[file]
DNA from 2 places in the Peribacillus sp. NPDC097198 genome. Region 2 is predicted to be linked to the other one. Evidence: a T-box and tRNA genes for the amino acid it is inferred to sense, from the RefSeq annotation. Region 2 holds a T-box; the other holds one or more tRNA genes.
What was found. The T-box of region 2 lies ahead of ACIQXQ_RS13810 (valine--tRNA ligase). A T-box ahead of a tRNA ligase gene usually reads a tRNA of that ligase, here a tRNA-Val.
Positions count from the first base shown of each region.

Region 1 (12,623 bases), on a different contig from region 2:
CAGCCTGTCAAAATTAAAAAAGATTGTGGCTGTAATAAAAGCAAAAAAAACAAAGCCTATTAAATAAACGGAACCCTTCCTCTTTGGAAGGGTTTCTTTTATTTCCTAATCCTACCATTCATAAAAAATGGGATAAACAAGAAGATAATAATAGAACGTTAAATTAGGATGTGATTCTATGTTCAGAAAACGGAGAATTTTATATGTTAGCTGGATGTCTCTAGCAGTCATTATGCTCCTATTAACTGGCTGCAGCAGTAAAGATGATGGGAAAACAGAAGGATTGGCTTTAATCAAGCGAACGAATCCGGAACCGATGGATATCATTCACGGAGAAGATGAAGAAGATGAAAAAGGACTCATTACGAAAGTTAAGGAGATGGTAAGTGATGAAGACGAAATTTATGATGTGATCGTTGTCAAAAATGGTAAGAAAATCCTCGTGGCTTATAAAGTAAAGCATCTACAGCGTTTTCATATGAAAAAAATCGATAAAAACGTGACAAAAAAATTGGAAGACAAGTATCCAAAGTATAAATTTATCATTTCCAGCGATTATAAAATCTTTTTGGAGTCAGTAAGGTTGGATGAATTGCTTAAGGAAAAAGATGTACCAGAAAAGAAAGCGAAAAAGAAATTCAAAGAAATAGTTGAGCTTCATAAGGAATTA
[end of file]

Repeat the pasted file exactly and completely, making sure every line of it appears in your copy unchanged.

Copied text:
DNA from 2 places in the Peribacillus sp. NPDC097198 genome. Region 2 is predicted to be linked to the other one. Evidence: a T-box and tRNA genes for the amino acid it is inferred to sense, from the RefSeq annotation. Region 2 holds a T-box; the other holds one or more tRNA genes.
What was found. The T-box of region 2 lies ahead of ACIQXQ_RS13810 (valine--tRNA ligase). A T-box ahead of a tRNA ligase gene usually reads a tRNA of that ligase, here a tRNA-Val.
Positions count from the first base shown of each region.

Region 1 (12,623 bases), on a different contig from region 2:
CAGCCTGTCAAAATTAAAAAAGATTGTGGCTGTAATAAAAGCAAAAAAAACAAAGCCTATTAAATAAACGGAACCCTTCCTCTTTGGAAGGGTTTCTTTTATTTCCTAATCCTACCATTCATAAAAAATGGGATAAACAAGAAGATAATAATAGAACGTTAAATTAGGATGTGATTCTATGTTCAGAAAACGGAGAATTTTATATGTTAGCTGGATGTCTCTAGCAGTCATTATGCTCCTATTAACTGGCTGCAGCAGTAAAGATGATGGGAAAACAGAAGGATTGGCTTTAATCAAGCGAACGAATCCGGAACCGATGGATATCATTCACGGAGAAGATGAAGAAGATGAAAAAGGACTCATTACGAAAGTTAAGGAGATGGTAAGTGATGAAGACGAAATTTATGATGTGATCGTTGTCAAAAATGGTAAGAAAATCCTCGTGGCTTATAAAGTAAAGCATCTACAGCGTTTTCATATGAAAAAAATCGATAAAAACGTGACAAAAAAATTGGAAGACAAGTATCCAAAGTATAAATTTATCATTTCCAGCGATTATAAAATCTTTTTGGAGTCAGTAAGGTTGGATGAATTGCTTAAGGAAAAAGATGTACCAGAAAAGAAAGCGAAAAAGAAATTCAAAGAAATAGTTGAGCTTCATAAGGAATTA